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As the role of AI expands, soft skills among auditors are more important than ever
For any industry reshaped by rapid technological growth, new business models must be accompanied by the development of complementary skillsets among its employees. The world of auditing is no different; as ever more advanced service capabilities raise client expectations, there is an increasing recognition among accountants that – as the saying goes – “what got you here won’t get you there”. Indeed, auditors in the financial services industry have traditionally prioritised skills such as accounting, risk management, IT and data analytics when looking to land their desired job. Training in these areas will remain essential for some time to come; however, an oft-overlooked set of “soft skills” is becoming ever more relevant in today’s age of digital transformation. These abilities emphasise the human side of business interaction, where interpersonal communication leads to understanding in a way that technology alone cannot yet replicate. With technology now playing a massive role in the finance industry along with other business sectors, auditors now have greater technical abilities at their fingertips than ever before. In such an environment, where computers can outperform even the best and most experienced auditors at fundamental tasks, the traditional role of the auditor can now expand into new areas. It is therefore worth exploring the challenges and opportunities of this new ecosystem, with an eye toward the particular skills that auditors can develop in order to differentiate themselves from their fellow auditors – as well as their silicon-based assistants.

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AUDIT As the role of AI expands, soft skills among auditors are more important than ever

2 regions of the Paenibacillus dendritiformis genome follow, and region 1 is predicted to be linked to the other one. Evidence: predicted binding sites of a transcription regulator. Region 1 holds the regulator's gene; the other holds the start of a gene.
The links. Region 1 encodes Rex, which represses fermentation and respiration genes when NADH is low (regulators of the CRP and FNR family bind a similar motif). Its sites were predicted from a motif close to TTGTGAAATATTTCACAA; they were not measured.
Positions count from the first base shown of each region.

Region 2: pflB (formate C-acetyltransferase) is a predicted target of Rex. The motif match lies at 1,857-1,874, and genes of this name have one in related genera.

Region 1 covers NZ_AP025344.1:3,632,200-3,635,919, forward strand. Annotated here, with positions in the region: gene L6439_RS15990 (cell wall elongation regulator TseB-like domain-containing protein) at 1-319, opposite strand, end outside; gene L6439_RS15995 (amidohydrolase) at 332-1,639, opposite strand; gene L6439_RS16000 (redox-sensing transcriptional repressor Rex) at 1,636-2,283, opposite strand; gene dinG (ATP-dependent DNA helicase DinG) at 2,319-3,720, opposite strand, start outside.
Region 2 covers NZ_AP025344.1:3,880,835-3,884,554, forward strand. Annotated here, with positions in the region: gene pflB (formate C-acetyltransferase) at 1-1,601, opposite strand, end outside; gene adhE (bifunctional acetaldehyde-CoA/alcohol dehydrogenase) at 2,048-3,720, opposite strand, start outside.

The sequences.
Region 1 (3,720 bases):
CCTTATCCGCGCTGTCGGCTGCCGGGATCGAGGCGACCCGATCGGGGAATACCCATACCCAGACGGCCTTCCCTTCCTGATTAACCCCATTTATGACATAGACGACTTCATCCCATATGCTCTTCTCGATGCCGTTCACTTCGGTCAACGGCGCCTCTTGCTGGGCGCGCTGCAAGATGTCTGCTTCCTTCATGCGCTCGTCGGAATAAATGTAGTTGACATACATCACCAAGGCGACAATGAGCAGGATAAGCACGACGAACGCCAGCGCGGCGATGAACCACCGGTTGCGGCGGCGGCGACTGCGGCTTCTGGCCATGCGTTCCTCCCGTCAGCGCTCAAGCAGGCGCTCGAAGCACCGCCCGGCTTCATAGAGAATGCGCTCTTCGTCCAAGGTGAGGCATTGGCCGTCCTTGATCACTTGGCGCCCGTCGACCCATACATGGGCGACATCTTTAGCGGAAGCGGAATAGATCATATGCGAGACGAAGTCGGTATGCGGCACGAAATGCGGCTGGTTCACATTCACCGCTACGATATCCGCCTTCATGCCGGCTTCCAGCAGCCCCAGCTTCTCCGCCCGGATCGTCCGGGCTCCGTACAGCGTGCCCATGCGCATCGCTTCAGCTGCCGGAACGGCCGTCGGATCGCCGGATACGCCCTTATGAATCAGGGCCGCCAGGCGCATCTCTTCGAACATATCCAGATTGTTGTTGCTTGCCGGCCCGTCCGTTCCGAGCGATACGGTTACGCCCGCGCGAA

For any industry reshaped by rapid technological growth, new business models must be accompanied by the development of complementary skillsets among its employees. The world of auditing is no different; as ever more advanced service capabilities raise client expectations, there is an increasing recognition among accountants that – as the saying goes – “what got you here won’t get you there”. Indeed, auditors in the financial services industry have traditionally prioritised skills such as accounting, risk management, IT and data analytics when looking to land their desired job. Training in these areas will remain essential for some time to come; however, an oft-overlooked set of “soft skills” is becoming ever more relevant in today’s age of digital transformation. These abilities emphasise the human side of business interaction, where interpersonal communication leads to understanding in a way that technology alone cannot yet replicate. With technology now playing a massive role in the finance industry along with other business sectors, auditors now have greater technical abilities at their fingertips than ever before. In such an environment, where computers can outperform even the best and most experienced auditors at fundamental tasks, the traditional role of the auditor can now expand into new areas. It is therefore worth exploring the challenges and opportunities of this new ecosystem, with an eye toward the particular skills that auditors can develop in order to differentiate themselves from their fellow auditors – as well as their silicon-based assistants.